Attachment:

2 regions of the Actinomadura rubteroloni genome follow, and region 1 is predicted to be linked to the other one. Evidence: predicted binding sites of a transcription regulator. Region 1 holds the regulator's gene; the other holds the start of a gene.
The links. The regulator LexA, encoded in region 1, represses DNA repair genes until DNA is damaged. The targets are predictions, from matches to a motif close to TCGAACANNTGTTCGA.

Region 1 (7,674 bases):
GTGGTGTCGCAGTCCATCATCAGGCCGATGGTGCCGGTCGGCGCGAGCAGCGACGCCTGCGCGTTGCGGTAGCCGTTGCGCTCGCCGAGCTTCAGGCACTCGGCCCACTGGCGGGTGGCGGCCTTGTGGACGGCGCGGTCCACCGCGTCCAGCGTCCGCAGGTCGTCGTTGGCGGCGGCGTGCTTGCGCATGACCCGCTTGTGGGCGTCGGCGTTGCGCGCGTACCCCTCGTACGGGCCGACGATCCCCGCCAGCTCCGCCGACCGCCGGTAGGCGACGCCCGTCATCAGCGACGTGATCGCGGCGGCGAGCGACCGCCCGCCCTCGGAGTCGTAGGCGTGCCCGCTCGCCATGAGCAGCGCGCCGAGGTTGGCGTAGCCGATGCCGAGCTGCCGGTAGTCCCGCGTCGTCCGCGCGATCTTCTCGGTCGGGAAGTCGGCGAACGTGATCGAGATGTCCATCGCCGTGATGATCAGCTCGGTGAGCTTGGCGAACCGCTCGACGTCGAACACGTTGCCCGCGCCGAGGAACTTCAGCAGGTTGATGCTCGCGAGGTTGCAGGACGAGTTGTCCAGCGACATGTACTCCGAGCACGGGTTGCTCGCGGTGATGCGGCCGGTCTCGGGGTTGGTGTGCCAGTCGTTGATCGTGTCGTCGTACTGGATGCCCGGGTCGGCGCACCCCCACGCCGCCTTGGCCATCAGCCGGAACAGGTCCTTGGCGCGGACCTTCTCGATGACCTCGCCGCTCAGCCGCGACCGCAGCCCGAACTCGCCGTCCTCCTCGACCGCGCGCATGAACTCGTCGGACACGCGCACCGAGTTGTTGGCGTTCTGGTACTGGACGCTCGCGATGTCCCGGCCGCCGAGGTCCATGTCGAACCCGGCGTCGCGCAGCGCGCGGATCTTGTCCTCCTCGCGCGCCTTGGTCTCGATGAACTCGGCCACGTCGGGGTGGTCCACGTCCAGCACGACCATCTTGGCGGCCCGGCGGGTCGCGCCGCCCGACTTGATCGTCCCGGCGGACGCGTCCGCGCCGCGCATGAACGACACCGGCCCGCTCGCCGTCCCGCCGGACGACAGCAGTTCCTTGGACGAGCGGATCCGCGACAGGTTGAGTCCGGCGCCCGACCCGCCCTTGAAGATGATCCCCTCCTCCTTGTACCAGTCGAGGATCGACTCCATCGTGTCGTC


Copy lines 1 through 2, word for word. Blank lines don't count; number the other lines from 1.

2 regions of the Actinomadura rubteroloni genome follow, and region 1 is predicted to be linked to the other one. Evidence: predicted binding sites of a transcription regulator. Region 1 holds the regulator's gene; the other holds the start of a gene.
The links. The regulator LexA, encoded in region 1, represses DNA repair genes until DNA is damaged. The targets are predictions, from matches to a motif close to TCGAACANNTGTTCGA.